Here is some general guidance on analyzing transactions using the debit and credit recording system.
The most common transactions involve revenue and expense accounts. When a firm sells products or provides services it earns revenue, so a revenue account must be increased. This means a revenue account must receive a credit. The offsetting debit is always to an asset account, most commonly Cash or Accounts Receivable. When a firm incurs an expense, an expense account must receive a debit. The offsetting credit is almost always either to Cash or to Accounts Payable.
The next most common transactions involve cash payments and receipts associated with Accounts Payable and Accounts Receivable. An accounts payable is a liability the firm incurs in exchange for goods and services it receives. When the firm makes a cash payment to reduce such a liability, Accounts Payable receives a debit and Cash receives the offsetting credit. An accounts receivable is a customer’s or client’s promise to pay for goods or services it has previously received. An accounts receivable is an asset. When the firm receives a payment from the customer to repay their account, Accounts Receivable receives a credit and Cash receives the offsetting debit.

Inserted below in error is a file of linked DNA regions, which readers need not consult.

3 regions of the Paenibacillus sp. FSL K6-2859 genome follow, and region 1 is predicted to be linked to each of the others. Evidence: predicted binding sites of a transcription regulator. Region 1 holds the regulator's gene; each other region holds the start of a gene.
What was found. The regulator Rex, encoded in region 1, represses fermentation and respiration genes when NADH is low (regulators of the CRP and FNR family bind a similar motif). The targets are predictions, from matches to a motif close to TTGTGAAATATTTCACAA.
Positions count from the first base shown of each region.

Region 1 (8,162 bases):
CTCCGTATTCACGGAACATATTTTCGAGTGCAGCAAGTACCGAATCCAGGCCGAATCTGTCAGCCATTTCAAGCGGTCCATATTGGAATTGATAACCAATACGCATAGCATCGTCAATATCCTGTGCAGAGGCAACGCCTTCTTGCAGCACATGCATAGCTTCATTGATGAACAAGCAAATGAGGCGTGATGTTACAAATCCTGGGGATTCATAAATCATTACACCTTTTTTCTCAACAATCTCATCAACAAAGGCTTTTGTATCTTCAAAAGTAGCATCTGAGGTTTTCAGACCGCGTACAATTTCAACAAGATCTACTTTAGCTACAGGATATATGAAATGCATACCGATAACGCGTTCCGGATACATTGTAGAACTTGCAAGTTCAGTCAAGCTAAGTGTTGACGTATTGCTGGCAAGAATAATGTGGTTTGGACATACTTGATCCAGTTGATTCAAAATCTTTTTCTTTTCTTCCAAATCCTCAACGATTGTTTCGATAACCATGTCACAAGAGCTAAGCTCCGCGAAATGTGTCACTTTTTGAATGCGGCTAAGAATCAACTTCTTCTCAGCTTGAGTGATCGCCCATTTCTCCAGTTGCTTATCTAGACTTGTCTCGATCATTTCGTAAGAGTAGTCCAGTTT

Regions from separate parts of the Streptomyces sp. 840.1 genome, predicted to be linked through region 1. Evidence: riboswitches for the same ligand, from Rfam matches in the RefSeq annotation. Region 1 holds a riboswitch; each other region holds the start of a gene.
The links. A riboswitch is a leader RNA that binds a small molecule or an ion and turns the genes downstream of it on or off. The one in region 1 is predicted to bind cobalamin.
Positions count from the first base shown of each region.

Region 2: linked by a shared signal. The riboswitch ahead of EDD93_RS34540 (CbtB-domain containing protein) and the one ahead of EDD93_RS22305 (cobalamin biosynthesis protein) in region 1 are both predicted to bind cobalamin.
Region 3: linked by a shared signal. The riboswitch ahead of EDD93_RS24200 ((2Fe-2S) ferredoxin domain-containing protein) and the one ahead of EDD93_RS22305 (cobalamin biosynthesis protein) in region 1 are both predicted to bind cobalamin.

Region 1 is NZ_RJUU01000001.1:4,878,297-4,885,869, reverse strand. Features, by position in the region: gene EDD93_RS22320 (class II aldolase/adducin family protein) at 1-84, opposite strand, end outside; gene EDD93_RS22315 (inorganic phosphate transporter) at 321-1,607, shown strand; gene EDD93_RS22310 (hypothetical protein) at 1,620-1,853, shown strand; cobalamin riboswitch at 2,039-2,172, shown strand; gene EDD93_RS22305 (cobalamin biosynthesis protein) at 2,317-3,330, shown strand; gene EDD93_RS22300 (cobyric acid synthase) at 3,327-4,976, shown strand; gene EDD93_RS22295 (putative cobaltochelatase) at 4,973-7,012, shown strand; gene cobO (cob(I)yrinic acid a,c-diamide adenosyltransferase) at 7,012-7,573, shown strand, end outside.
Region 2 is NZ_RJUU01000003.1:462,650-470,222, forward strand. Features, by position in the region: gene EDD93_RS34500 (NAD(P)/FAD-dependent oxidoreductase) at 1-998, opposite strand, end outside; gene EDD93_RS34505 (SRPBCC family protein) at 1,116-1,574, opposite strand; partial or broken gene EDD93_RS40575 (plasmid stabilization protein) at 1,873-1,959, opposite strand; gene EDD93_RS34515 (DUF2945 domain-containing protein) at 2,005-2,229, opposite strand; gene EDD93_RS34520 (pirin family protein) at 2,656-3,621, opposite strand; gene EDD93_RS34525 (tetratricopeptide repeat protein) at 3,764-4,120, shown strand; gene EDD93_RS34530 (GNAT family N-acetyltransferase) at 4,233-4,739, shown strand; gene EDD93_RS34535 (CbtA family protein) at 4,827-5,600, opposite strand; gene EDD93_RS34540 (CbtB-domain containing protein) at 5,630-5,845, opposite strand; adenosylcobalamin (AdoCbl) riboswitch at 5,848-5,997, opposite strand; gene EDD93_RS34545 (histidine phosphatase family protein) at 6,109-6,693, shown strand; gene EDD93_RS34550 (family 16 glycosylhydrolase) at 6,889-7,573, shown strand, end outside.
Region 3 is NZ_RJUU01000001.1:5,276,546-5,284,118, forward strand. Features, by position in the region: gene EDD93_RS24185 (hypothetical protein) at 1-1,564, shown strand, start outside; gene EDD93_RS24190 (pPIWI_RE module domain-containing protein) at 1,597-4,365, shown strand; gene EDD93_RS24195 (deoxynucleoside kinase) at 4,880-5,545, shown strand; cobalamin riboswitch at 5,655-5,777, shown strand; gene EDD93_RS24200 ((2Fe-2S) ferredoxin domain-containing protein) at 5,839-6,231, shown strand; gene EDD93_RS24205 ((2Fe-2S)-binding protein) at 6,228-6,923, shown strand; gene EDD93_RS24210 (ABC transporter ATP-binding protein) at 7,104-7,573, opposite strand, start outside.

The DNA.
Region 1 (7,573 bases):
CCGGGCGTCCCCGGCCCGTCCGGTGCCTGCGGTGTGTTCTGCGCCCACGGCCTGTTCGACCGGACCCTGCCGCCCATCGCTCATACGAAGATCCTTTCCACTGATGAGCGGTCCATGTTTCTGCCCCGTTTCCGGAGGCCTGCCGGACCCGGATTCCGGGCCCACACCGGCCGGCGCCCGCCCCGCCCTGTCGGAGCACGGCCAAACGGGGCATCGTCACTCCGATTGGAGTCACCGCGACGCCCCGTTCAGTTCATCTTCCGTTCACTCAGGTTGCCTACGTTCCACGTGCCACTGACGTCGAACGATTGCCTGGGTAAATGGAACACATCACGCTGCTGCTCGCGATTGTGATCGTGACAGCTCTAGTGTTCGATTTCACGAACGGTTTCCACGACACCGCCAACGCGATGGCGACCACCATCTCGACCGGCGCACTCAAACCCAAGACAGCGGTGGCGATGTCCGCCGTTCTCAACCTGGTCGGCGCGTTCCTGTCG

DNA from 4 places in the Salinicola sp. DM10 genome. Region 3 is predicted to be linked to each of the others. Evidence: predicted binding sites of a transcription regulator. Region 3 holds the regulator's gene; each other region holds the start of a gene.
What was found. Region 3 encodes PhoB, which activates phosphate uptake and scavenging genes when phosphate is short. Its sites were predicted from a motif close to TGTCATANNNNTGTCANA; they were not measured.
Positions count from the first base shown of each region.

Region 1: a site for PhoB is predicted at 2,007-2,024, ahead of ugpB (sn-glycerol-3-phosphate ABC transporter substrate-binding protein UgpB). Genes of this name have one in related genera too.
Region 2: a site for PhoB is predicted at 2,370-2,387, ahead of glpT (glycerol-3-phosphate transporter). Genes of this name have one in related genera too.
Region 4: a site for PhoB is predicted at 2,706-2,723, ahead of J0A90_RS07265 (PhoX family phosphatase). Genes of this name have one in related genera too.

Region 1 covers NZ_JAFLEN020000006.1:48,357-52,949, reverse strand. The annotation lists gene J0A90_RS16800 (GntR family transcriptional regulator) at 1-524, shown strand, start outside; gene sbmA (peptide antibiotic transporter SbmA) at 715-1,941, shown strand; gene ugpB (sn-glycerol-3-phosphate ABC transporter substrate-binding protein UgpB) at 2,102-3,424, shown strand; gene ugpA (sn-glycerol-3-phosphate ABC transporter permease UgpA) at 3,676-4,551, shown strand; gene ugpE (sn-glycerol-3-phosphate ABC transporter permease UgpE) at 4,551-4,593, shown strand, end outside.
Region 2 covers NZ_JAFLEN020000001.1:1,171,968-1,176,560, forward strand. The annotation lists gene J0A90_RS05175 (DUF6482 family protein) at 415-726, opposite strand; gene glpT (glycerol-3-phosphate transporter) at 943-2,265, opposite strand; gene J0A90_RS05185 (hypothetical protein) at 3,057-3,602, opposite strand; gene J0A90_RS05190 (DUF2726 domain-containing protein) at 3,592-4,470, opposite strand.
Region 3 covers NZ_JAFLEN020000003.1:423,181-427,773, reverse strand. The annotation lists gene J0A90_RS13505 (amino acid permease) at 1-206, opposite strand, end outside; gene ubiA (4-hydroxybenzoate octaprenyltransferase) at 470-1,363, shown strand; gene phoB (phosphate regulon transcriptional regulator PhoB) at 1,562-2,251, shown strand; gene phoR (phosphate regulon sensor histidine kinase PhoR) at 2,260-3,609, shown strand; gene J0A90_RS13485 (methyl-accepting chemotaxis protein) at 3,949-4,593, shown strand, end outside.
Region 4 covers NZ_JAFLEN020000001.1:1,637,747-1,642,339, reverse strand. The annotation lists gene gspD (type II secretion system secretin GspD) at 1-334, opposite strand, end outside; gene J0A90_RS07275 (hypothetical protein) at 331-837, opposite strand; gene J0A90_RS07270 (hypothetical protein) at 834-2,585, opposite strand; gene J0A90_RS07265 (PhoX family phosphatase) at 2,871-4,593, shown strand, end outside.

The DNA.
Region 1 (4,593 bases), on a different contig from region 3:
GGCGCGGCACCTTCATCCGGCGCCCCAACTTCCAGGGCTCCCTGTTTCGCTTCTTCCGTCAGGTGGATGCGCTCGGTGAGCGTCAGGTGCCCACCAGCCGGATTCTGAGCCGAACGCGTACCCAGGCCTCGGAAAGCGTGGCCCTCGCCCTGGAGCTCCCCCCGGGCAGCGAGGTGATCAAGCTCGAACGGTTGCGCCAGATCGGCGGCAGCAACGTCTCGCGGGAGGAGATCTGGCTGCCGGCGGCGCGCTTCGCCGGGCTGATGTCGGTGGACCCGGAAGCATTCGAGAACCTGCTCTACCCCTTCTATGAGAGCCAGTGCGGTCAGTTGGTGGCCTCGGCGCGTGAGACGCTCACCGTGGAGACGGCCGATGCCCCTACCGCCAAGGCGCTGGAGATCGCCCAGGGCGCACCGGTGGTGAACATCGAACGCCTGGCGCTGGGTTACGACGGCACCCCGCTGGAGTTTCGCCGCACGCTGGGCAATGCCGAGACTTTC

Less frequently the firm will be involved in financing transactions. In a financing transaction the firm is either receiving or repaying a loan. When the business receives the loan the Cash account is debited and the Notes Payable account is credited. When the firm makes a repayment the Notes Payable account is debited and Cash is credited. This is the correct posting for repayment of loan principal. Interest payments on loans are expenses and the correct entry for the repayment of interest is a debit to the Interest Expense account and an offsetting credit to Cash.
The acquisition of fixed assets is another class of relatively infrequent transactions. When a firm acquires a fixed asset, such as equipment or office furniture, the appropriate asset account is debited. The offsetting credit is to Cash if the firm pays for the asset immediately, or to Notes Payable if the payment will be deferred until after the acquisition.
Finally, there are the infrequent transactions between the firm and its owners. Usually these involve cash transfers to and from the owners. If an owner contributes cash to their firm, Cash is debited and an appropriate equity account, such as Owner’s Equity, is credited. When a firm distributes cash to owners, Cash is credited and an account, such as Owner’s Draws, is debited.
The above types of transactions do not exhaust the possible types of transactions but account for the most common activities that a business engages in.